BRISK’s OBS ENV

« OBServatories for BRidging Indigenous and Scientific Knowledge about ENVironmental Changes in the Siberian Arctic: Adaptation and Vulnerabilities of the Environment and Related Societies » (2018-2021)

The project is constituted by 6 Siberian transdisciplinary observatories among Evenki reindeer herders and townspeople. The installation, development, data production, and analysis were jointly conceived by scientists (natural and social) and indigenous peoples.

It continues and develops further the Siberian research of two previous projects: BRISK (Bridging Indigenous and Scientific Knowledge about Global changes in the Arctic: adaptation and resilience of the environment and Society) (2013-2016) and BRISK’s OBS (2014-2017).

It assesses local environmental changes and related socio-economic impacts in the current context of the interplaying global environmental crisis and international interest in Arctic resources.

Based on the complementarity of indigenous and scientific knowledge, and in accordance with the COP21 agreement (article 7), it aims to build on synergies between the natural and social sciences, science and indigenous knowledge, as well as between indigenous communities, scientists and policy-makers. This innovative methodology allows knowledge co-production that contributes to filling gaps about the Arctic environment and its current changes. Also, classical anthropological methods are used to study socio-economic impacts on the societies concerned and their adaptive strategies.

It includes a study of changes in biodiversity (appearance and disappearance or increase or decrease of animals  - including predators - and vegetal species). Secondly, it considers environmental degradation by monitoring human sensory perceptions, new reindeer illnesses and lichen evolution. Thirdly, it provides a cloud atlas in order to document the Arctic cloud cover and its transformation.

Some results from this research will be reinvested into programs for M1 and M2 students (UVSQ, Paris Saclay University, Paris-Sud university), as well as for children in European schools (sometimes with the direct involvement of reindeer herders) and UArctic or EDU-Arctic (a H2020 project), among others.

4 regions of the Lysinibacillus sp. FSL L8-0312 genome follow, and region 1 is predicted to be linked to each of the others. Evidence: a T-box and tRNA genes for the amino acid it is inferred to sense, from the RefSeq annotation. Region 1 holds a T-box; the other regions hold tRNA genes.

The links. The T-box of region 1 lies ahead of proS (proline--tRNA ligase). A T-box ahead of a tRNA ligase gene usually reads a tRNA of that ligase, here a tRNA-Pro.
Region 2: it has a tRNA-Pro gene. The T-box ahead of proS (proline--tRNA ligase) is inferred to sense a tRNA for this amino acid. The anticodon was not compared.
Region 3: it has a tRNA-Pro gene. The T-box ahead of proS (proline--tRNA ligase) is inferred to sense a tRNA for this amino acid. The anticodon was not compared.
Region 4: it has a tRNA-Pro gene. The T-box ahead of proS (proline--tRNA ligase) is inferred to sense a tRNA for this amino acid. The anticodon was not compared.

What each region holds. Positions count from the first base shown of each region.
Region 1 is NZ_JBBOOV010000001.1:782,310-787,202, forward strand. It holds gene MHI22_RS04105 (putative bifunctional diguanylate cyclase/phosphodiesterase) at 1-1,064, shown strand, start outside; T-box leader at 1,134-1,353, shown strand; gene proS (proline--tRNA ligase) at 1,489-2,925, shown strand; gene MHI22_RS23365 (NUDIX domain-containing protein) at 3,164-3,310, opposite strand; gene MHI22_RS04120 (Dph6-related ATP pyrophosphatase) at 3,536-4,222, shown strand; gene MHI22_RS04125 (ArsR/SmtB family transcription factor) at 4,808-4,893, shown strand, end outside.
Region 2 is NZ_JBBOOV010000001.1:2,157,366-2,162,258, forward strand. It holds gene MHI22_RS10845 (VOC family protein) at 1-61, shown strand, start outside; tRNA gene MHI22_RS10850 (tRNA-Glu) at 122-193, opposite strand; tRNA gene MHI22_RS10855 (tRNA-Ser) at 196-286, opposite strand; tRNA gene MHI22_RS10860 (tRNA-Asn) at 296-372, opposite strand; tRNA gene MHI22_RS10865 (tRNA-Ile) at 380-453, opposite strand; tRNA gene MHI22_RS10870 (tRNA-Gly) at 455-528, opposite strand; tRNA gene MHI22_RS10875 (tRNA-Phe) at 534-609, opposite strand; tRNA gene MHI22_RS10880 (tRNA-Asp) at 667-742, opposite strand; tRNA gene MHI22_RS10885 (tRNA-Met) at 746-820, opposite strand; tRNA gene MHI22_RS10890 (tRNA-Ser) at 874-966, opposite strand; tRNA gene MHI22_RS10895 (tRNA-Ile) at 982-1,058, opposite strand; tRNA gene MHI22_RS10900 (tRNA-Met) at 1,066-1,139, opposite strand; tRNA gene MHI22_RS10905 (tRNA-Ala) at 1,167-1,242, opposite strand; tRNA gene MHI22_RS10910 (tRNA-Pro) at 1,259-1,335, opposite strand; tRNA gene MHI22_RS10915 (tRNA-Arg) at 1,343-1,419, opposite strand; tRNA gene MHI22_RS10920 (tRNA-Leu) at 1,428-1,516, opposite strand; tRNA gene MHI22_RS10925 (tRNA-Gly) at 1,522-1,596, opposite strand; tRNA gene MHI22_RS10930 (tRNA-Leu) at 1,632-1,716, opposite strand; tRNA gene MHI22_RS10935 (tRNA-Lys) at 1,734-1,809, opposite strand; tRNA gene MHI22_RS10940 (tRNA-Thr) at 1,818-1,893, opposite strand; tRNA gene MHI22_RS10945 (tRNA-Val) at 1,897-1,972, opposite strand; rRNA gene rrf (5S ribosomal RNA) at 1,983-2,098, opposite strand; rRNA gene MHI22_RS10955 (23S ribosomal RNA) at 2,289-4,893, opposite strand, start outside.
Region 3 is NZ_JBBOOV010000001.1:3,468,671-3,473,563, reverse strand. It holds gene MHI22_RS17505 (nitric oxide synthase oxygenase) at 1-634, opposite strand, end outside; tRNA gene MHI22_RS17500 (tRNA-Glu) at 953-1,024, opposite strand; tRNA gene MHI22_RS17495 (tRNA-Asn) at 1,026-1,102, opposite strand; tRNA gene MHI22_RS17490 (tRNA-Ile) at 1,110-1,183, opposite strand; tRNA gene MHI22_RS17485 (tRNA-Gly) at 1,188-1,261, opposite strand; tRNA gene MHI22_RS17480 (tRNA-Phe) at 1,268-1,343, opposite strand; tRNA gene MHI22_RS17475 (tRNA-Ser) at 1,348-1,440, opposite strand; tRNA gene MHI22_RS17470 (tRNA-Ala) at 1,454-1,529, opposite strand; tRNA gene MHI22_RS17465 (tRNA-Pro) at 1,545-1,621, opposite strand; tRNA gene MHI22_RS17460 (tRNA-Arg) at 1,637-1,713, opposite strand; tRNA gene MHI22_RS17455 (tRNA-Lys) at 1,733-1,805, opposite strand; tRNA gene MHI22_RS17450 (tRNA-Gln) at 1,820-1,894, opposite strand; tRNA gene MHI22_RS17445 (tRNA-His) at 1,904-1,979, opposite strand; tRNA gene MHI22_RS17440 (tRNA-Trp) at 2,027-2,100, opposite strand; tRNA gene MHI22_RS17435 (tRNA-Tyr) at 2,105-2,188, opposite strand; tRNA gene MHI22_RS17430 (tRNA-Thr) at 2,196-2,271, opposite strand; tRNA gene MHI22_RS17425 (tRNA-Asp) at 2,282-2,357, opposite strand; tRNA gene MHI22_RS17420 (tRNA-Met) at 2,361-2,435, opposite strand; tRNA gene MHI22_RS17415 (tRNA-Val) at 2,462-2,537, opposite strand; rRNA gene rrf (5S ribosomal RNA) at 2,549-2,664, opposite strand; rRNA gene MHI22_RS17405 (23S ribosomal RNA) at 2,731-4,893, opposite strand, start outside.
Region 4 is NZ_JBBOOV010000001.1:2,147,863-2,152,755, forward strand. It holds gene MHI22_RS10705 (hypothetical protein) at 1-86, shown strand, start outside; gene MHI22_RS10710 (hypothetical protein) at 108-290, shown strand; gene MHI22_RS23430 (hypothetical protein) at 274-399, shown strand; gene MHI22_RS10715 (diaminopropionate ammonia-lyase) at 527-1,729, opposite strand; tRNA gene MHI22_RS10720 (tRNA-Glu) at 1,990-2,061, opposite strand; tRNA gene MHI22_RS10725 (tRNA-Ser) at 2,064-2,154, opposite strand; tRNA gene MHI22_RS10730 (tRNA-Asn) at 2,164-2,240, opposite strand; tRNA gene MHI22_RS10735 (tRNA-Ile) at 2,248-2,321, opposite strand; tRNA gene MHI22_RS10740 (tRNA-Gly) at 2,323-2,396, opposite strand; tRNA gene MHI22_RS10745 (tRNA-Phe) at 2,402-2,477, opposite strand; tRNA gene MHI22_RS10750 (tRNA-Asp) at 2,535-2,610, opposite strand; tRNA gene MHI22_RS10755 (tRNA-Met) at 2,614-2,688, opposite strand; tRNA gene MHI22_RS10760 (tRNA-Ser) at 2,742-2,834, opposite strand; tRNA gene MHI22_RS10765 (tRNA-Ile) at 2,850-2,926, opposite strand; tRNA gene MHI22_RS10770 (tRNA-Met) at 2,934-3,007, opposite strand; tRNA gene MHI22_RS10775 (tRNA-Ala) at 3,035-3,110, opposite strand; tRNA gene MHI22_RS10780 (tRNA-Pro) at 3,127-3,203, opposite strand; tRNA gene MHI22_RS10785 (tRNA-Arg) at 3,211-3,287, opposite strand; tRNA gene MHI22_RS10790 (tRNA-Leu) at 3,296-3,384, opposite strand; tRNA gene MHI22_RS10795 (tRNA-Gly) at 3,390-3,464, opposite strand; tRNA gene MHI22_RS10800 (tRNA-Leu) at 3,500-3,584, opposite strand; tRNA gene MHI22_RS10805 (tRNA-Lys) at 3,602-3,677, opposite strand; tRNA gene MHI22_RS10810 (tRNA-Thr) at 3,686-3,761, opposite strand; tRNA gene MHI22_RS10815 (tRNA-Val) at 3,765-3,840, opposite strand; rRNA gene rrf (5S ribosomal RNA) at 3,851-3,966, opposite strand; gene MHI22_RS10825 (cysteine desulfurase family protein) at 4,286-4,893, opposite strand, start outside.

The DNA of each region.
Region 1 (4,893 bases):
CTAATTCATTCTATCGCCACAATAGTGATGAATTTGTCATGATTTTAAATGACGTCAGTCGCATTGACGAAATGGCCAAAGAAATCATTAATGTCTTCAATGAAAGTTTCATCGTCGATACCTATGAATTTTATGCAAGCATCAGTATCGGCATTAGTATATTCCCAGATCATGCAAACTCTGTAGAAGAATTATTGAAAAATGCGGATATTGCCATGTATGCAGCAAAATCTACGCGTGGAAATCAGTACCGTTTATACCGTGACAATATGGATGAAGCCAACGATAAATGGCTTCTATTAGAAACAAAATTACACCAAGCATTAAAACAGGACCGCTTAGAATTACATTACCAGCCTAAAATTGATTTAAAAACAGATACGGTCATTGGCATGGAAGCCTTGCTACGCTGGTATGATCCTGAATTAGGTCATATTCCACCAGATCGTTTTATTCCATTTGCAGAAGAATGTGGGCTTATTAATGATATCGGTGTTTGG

Main author and coordinator: A. Lavrillier (CEARC)

Partners: CEARC, LATMOS, and collaboration with LSCE

Funded by IPEV

 

Involved members:

  • Alexandra Lavrillier
  • Semen Gabyshev
  • Maxence Rojo

 

Related news:

 

Related publications:

  • Articles
    • Lavrillier, A., and S. Gabyshev, 2021 An Indigenous Science of the Climate Change Impacts on Landscape Topography in Siberia, Ambio (2021). (hal-03152715)
    • Lavrillier, A., S. Gabyshev, L. Egorova, G. Makarova, and M. Lomovtseva-Adukanova, 2021 Analysing Non-Existing and Existing Tourisms in Eastern Siberia among the Evenki, Even, Koryak, and Itelmen, Espace populations sociétés, 2020/3-2021|2021. (hal-03145149)
    • Varlamov A., K. Galina, and A. Lavrillier. 2020. Electronic Devices for Safeguarding Indigenous Languages and Cultures (Eastern Siberia). In Timo Koivurova, Else Grete Broderstad, Dorothée Cambou, Dalee Dorough, and Florian Stammler (eds) Routledge Handbook of Indigenous Peoples in the Arctic, London and NY : Routledge, pp. 58-75.
    • Lavrillier, A., and S. Gabyshev, 2020-2021. A Siberian Indigenous Knowledge System for Understanding Climate Change, INTERACT - Stories of Arctic Science II, pp. 18-19 (in press). 
  • International conference
    • 2020 Lavrillier, A., and S. Gabyshev, The Emic Climate Science of the Evenki Reindeer Herders. Siberian Indigenous Environmental Knowledge for Redefining an Extreme Event and Integrating Indigenous Knowledge into IPCC and IPBES Assessments. AGU (American Geophysical Union) Fall meeting conference 2020, Science and Society: Social and Behavioral Sciences I, 8 December | SY016-02 Zoom.